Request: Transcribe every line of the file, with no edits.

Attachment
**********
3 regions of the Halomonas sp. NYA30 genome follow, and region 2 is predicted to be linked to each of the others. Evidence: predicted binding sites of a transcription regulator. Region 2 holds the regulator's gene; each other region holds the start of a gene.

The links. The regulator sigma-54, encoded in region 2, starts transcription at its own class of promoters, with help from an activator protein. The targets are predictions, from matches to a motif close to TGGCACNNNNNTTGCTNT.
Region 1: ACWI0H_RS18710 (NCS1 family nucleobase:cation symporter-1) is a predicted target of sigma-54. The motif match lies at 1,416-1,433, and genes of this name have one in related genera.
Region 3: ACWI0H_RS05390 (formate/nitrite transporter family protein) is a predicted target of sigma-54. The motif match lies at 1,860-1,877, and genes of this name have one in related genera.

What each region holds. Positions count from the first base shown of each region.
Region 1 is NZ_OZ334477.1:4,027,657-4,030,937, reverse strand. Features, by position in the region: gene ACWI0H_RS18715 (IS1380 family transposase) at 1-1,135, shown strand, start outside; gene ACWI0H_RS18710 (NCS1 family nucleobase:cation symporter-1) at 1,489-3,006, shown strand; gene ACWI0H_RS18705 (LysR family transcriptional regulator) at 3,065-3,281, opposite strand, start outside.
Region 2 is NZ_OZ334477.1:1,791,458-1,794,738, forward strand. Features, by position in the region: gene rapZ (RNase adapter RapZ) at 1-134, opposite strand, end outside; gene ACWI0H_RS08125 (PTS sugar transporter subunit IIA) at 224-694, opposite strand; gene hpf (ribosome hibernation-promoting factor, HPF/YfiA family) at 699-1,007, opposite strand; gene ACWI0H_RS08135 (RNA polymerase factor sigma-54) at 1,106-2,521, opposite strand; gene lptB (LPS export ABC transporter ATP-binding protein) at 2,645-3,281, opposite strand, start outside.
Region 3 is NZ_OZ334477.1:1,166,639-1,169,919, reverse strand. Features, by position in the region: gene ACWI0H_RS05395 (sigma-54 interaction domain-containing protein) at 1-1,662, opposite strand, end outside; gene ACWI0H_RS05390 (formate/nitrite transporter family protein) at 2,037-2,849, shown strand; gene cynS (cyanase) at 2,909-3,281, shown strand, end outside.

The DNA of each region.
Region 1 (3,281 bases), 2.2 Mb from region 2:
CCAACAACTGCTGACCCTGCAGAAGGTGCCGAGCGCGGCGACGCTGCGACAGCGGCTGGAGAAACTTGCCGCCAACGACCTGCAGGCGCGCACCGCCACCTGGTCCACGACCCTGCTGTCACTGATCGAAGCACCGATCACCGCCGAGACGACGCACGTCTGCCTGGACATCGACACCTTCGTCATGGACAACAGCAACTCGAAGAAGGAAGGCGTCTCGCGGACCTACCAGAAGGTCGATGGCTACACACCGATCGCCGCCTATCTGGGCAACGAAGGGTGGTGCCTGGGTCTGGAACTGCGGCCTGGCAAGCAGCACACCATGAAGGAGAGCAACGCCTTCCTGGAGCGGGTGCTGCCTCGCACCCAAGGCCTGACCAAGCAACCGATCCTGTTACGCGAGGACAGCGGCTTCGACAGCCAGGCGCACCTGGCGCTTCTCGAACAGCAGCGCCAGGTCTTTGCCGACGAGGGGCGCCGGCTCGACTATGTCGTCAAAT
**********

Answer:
3 regions of the Halomonas sp. NYA30 genome follow, and region 2 is predicted to be linked to each of the others. Evidence: predicted binding sites of a transcription regulator. Region 2 holds the regulator's gene; each other region holds the start of a gene.

The links. The regulator sigma-54, encoded in region 2, starts transcription at its own class of promoters, with help from an activator protein. The targets are predictions, from matches to a motif close to TGGCACNNNNNTTGCTNT.
Region 1: ACWI0H_RS18710 (NCS1 family nucleobase:cation symporter-1) is a predicted target of sigma-54. The motif match lies at 1,416-1,433, and genes of this name have one in related genera.
Region 3: ACWI0H_RS05390 (formate/nitrite transporter family protein) is a predicted target of sigma-54. The motif match lies at 1,860-1,877, and genes of this name have one in related genera.

What each region holds. Positions count from the first base shown of each region.
Region 1 is NZ_OZ334477.1:4,027,657-4,030,937, reverse strand. Features, by position in the region: gene ACWI0H_RS18715 (IS1380 family transposase) at 1-1,135, shown strand, start outside; gene ACWI0H_RS18710 (NCS1 family nucleobase:cation symporter-1) at 1,489-3,006, shown strand; gene ACWI0H_RS18705 (LysR family transcriptional regulator) at 3,065-3,281, opposite strand, start outside.
Region 2 is NZ_OZ334477.1:1,791,458-1,794,738, forward strand. Features, by position in the region: gene rapZ (RNase adapter RapZ) at 1-134, opposite strand, end outside; gene ACWI0H_RS08125 (PTS sugar transporter subunit IIA) at 224-694, opposite strand; gene hpf (ribosome hibernation-promoting factor, HPF/YfiA family) at 699-1,007, opposite strand; gene ACWI0H_RS08135 (RNA polymerase factor sigma-54) at 1,106-2,521, opposite strand; gene lptB (LPS export ABC transporter ATP-binding protein) at 2,645-3,281, opposite strand, start outside.
Region 3 is NZ_OZ334477.1:1,166,639-1,169,919, reverse strand. Features, by position in the region: gene ACWI0H_RS05395 (sigma-54 interaction domain-containing protein) at 1-1,662, opposite strand, end outside; gene ACWI0H_RS05390 (formate/nitrite transporter family protein) at 2,037-2,849, shown strand; gene cynS (cyanase) at 2,909-3,281, shown strand, end outside.

The DNA of each region.
Region 1 (3,281 bases), 2.2 Mb from region 2:
CCAACAACTGCTGACCCTGCAGAAGGTGCCGAGCGCGGCGACGCTGCGACAGCGGCTGGAGAAACTTGCCGCCAACGACCTGCAGGCGCGCACCGCCACCTGGTCCACGACCCTGCTGTCACTGATCGAAGCACCGATCACCGCCGAGACGACGCACGTCTGCCTGGACATCGACACCTTCGTCATGGACAACAGCAACTCGAAGAAGGAAGGCGTCTCGCGGACCTACCAGAAGGTCGATGGCTACACACCGATCGCCGCCTATCTGGGCAACGAAGGGTGGTGCCTGGGTCTGGAACTGCGGCCTGGCAAGCAGCACACCATGAAGGAGAGCAACGCCTTCCTGGAGCGGGTGCTGCCTCGCACCCAAGGCCTGACCAAGCAACCGATCCTGTTACGCGAGGACAGCGGCTTCGACAGCCAGGCGCACCTGGCGCTTCTCGAACAGCAGCGCCAGGTCTTTGCCGACGAGGGGCGCCGGCTCGACTATGTCGTCAAAT